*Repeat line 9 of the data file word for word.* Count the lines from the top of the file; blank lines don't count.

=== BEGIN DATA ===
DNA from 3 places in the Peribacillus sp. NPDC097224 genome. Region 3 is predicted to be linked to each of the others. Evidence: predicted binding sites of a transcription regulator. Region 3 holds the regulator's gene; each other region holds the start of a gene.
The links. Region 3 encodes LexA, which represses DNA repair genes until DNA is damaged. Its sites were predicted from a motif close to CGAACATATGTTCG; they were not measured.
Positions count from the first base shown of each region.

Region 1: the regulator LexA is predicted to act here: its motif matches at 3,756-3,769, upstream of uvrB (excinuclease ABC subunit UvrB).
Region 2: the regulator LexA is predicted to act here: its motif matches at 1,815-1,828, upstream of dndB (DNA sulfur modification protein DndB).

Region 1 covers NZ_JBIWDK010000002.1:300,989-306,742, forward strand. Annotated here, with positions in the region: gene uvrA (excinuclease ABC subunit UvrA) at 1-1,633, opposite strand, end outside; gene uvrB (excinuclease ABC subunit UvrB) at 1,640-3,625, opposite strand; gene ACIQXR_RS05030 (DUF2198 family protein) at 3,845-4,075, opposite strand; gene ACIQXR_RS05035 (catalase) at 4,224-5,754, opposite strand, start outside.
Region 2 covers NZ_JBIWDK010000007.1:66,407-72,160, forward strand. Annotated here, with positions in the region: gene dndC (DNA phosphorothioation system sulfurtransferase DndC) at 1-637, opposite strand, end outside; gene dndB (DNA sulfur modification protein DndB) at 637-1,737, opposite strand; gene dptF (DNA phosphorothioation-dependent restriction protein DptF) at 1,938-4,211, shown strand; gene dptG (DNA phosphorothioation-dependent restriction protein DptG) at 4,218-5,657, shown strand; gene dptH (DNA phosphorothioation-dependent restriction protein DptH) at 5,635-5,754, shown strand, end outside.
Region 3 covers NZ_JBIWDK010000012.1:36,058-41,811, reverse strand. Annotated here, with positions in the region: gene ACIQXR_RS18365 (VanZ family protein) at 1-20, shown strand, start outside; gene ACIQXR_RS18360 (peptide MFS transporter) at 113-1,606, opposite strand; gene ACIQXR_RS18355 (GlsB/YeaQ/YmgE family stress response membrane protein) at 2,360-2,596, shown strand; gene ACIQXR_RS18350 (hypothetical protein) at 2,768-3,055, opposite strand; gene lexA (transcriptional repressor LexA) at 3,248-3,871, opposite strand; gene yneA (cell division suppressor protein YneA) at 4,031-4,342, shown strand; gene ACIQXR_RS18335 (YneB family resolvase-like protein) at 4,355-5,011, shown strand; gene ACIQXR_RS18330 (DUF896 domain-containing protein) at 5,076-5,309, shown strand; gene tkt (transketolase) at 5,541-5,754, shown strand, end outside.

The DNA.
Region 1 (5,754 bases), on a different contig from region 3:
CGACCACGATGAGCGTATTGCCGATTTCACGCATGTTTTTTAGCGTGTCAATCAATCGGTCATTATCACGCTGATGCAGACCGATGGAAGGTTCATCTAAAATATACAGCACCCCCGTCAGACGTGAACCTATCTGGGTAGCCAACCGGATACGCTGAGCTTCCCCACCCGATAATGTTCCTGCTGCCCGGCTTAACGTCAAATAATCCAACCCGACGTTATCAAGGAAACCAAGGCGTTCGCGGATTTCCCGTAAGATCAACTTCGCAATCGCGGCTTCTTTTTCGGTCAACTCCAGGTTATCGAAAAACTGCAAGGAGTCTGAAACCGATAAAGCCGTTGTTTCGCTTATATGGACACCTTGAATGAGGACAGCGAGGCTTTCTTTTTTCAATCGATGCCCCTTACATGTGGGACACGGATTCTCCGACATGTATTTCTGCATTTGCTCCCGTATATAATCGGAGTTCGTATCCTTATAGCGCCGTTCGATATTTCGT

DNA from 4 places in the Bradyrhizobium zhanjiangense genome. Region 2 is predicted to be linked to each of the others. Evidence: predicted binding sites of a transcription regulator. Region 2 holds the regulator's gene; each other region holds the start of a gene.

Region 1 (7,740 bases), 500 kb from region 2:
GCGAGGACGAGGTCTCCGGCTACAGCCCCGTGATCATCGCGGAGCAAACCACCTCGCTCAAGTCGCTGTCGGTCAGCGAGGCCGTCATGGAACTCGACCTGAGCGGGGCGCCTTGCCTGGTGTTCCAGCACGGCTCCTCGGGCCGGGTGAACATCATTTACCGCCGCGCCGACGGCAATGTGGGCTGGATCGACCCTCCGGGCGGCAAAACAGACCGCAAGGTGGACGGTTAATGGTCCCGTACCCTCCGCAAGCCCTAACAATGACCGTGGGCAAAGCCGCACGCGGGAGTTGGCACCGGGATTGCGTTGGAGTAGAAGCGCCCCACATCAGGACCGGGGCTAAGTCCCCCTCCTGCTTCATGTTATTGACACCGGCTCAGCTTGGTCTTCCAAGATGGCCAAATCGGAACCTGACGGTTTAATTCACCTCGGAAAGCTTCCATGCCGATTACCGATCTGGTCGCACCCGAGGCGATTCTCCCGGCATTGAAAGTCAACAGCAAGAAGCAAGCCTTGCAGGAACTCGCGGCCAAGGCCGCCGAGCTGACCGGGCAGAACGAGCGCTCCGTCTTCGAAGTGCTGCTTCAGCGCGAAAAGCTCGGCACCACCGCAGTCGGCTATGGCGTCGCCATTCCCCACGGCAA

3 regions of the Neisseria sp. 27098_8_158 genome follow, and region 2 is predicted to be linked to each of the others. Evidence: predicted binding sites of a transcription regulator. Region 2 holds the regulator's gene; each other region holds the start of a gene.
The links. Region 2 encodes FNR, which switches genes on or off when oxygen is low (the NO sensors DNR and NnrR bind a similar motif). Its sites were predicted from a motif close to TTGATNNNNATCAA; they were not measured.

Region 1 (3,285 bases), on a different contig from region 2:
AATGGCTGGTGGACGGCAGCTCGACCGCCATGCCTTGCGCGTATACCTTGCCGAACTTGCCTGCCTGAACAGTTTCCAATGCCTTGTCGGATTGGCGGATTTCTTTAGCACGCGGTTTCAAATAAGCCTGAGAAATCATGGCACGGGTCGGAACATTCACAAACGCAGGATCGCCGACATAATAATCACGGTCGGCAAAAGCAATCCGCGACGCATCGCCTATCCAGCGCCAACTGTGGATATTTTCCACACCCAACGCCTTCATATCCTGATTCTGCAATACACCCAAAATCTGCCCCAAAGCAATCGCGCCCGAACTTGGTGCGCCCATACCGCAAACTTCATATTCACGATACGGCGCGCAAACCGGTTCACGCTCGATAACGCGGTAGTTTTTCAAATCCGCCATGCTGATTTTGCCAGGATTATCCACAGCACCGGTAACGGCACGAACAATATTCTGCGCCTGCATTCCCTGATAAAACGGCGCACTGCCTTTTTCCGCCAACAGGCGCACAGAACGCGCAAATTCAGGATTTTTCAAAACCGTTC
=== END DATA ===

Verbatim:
The DNA.